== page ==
Acetic acid (medical use)

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Acetic acid
Acetic-acid-2D-flat.png
Chemical formula of acetic acid
Clinical data
Pronunciationa-SEE-tik
Trade namesAcetasol, Vasotate, Acid Jelly, Domeboro Otic, others
SynonymsVinegar
AHFS/Drugs.comMonograph
Routes of
administration
ear drops
ATC code
Legal status
Legal status
Identifiers
CAS Number
PubChem CID
DrugBank
ChemSpider
Chemical and physical data
FormulaC2H4O2
Molar mass60.052
3D model (JSmol)

Acetic acid, which at low concentrations is known as vinegar, is used as a medication to treat a number of conditions. As an eardrop it is used to treat infections of the ear canal.[1] It may be used with an ear wick.[2] As a liquid it is used to flush the bladder in those who have a urinary catheter in an attempt to prevent infection or blockage.[3] As a gel it may be used to adjust the pH of the vagina.[4] It may also be applied to the cervix to help detect cervical cancer during screening.[5]

Side effects may include burning at the site of application.[6] Allergic reactions may rarely occur.[6] Use is not recommended in the ear in people who have a hole in the eardrum.[7] It works against both bacterial and fungal causes of external ear infections.[7]

Acetic acid has been used medically since the time of Ancient Egypt.[8][9] It is on the World Health Organization's List of Essential Medicines, the most effective and safe medicines needed in a health system.[10] Acetic acid is available as a generic medication.[2] In the United States a course of treatment with the ear preparation costs less than 25 USD.[2] Acetic acid is more commonly used for external ear infections in the developing world than the developed.[11]

Medical uses[edit]

Acetic acid may be applied to the cervix to help detect cervical cancer during screening in many areas in the developing world.[5] Acetic acid is applied to the cervix and if an area of white appears after about a minute the test is positive.[5]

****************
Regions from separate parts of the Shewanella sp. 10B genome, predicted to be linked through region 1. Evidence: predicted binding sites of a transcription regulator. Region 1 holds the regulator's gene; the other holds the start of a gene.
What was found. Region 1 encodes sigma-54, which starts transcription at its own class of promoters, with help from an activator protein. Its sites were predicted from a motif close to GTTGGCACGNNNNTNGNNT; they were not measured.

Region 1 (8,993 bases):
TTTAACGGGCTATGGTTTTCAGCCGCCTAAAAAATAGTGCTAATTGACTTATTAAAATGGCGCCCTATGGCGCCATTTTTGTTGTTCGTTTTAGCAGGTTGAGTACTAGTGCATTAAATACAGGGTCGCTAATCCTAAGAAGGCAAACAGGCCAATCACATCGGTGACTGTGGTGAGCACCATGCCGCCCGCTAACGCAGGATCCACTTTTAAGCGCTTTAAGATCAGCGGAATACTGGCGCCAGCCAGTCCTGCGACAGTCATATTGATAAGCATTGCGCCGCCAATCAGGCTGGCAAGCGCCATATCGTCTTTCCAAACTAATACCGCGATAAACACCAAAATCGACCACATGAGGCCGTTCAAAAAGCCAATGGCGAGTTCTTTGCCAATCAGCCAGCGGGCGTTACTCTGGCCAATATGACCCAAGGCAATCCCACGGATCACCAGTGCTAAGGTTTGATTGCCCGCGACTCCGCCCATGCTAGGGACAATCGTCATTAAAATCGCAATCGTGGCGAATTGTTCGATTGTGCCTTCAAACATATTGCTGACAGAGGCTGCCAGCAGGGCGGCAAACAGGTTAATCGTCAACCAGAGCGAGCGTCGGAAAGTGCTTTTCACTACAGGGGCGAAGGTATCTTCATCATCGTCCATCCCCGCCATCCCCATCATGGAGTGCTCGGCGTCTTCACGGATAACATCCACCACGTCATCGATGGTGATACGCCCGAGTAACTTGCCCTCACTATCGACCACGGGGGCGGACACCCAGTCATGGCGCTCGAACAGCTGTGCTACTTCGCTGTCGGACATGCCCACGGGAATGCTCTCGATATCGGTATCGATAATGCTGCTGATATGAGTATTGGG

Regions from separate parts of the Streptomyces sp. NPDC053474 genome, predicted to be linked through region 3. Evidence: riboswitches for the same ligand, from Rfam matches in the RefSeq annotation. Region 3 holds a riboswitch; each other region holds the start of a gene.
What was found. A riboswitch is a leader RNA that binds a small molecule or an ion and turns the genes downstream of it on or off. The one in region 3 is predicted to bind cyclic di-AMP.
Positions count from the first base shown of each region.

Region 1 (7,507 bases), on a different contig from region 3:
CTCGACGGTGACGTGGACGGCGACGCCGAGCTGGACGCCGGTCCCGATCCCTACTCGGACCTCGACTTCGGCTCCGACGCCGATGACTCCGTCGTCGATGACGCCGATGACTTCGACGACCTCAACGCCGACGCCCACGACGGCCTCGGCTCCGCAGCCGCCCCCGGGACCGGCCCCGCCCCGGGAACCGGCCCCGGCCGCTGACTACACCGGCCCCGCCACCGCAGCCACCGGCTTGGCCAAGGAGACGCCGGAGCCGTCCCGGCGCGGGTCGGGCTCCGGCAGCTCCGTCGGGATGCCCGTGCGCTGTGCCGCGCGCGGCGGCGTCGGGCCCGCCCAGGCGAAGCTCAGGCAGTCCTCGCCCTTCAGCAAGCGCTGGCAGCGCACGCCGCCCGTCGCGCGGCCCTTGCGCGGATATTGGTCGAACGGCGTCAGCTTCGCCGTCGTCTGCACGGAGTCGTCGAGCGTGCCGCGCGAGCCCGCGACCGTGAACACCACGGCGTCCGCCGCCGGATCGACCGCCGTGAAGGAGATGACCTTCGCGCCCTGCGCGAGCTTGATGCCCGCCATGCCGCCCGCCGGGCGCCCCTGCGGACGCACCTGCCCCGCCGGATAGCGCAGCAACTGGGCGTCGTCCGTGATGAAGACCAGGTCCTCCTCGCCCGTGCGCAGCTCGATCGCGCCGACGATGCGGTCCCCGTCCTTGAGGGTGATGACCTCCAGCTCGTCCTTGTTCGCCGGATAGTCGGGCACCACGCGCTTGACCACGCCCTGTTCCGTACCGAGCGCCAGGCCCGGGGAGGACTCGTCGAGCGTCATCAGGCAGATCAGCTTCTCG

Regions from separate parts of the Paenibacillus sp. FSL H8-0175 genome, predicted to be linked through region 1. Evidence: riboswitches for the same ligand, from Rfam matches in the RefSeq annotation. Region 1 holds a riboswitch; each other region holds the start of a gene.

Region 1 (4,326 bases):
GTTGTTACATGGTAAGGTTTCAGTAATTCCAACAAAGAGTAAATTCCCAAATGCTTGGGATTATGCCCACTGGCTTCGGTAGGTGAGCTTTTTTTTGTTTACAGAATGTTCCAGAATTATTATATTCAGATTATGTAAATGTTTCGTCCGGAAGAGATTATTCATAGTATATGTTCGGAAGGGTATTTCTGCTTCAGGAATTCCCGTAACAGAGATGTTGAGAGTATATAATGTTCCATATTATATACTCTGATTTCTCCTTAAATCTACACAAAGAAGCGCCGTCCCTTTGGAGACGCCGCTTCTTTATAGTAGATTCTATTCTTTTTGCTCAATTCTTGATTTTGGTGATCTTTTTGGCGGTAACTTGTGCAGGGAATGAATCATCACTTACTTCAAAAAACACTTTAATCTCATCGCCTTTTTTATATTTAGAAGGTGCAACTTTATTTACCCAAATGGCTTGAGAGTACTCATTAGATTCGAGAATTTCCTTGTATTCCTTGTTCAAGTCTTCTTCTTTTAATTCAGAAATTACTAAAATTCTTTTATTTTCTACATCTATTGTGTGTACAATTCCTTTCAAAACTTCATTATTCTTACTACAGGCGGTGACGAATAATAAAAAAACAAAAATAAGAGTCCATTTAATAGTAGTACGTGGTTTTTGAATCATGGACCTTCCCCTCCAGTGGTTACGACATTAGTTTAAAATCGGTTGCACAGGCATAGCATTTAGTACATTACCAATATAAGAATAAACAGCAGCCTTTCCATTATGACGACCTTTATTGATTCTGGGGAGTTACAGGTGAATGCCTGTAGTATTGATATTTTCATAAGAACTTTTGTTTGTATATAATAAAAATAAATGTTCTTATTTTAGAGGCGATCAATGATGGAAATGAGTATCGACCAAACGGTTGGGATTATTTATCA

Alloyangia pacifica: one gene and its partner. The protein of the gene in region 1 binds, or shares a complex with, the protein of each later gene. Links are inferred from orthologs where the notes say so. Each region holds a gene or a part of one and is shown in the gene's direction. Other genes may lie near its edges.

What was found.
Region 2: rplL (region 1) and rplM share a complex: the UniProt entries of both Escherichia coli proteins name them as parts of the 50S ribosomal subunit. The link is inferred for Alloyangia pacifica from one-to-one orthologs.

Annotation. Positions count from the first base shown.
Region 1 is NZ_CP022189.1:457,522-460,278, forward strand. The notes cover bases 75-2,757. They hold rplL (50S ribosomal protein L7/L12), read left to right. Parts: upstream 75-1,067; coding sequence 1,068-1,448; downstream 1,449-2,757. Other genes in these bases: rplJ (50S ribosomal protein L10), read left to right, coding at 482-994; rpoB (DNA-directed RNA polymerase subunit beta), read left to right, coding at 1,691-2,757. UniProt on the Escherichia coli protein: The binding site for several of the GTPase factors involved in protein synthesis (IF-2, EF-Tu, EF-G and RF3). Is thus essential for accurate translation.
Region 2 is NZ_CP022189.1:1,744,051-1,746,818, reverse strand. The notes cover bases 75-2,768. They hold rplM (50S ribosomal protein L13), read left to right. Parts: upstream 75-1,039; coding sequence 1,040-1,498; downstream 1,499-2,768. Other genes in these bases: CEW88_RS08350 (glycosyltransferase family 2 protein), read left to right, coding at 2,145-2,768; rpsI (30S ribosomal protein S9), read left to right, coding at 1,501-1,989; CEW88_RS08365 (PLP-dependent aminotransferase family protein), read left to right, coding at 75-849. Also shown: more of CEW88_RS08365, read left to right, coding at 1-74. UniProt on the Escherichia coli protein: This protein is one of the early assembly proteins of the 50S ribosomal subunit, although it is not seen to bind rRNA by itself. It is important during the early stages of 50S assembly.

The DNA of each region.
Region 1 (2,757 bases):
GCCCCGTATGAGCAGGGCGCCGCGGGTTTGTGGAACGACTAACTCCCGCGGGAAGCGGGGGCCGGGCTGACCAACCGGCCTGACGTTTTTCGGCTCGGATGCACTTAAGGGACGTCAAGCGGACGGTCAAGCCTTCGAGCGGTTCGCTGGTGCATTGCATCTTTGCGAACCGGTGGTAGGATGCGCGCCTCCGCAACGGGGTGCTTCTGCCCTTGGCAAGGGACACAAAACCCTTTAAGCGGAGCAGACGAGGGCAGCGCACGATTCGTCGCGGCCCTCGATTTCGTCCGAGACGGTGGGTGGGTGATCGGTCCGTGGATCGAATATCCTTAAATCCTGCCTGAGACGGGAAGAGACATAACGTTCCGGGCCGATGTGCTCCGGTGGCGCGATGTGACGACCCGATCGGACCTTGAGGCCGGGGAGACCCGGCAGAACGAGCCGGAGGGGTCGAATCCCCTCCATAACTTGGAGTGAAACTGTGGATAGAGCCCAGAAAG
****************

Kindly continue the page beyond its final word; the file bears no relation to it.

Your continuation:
References[edit]

  1. ^ "Acetic acid (otic) medical facts from Drugs.com". www.drugs.com. Archived from the original on 18 January 2017. Retrieved 14 January 2017.
  2. ^ a b c Hamilton, Richart (2015). Tarascon Pocket Pharmacopoeia 2015 Deluxe Lab-Coat Edition. Jones & Bartlett Learning. p. 252. ISBN 9781284057560.
  3. ^ "Acetic Acid". The American Society of Health-System Pharmacists. Archived from the original on 18 January 2017. Retrieved 8 January 2017.
  4. ^ "Acetic acid gel: Indications, Side Effects, Warnings - Drugs.com". www.drugs.com. Archived from the original on 18 January 2017. Retrieved 14 January 2017.
  5. ^ a b c Fokom-Domgue, J; Combescure, C; Fokom-Defo, V; Tebeu, PM; Vassilakos, P; Kengne, AP; Petignat, P (3 July 2015). "Performance of alternative strategies for primary cervical cancer screening in sub-Saharan Africa: systematic review and meta-analysis of diagnostic test accuracy studies". BMJ (Clinical research ed.). 351: h3084. PMC 4490835. PMID 26142020.
  6. ^ a b "Acetic acid otic Side Effects in Detail - Drugs.com". www.drugs.com. Archived from the original on 18 January 2017. Retrieved 14 January 2017.
  7. ^ a b "Acetic Acid - FDA prescribing information, side effects and uses". www.drugs.com. Archived from the original on 18 January 2017. Retrieved 14 January 2017.
  8. ^ Cook, Larry (2005). The Beginner's Guide to Natural Living: How to Cultivate a More Natural Lifestyle to Lose Weight, Prevent Degenerative Disease, Improve Your Energy and Attain Vibrant Health. EcoVision Communications. p. 107. ISBN 9780975536186. Archived from the original on 2017-01-16.
  9. ^ Cumston, C. G. (2013). The History of Medicine. Routledge. p. Chapter 2. ISBN 9781136194252. Archived from the original on 2017-01-16.
  10. ^ "WHO Model List of Essential Medicines (19th List)" (PDF). World Health Organization. April 2015. Archived (PDF) from the original on 13 December 2016. Retrieved 8 December 2016.
  11. ^ Desai, Bobby; Desai, Alpa (2016). Primary Care for Emergency Physicians. Springer. p. 36. ISBN 9783319443607. Archived from the original on 2017-01-16.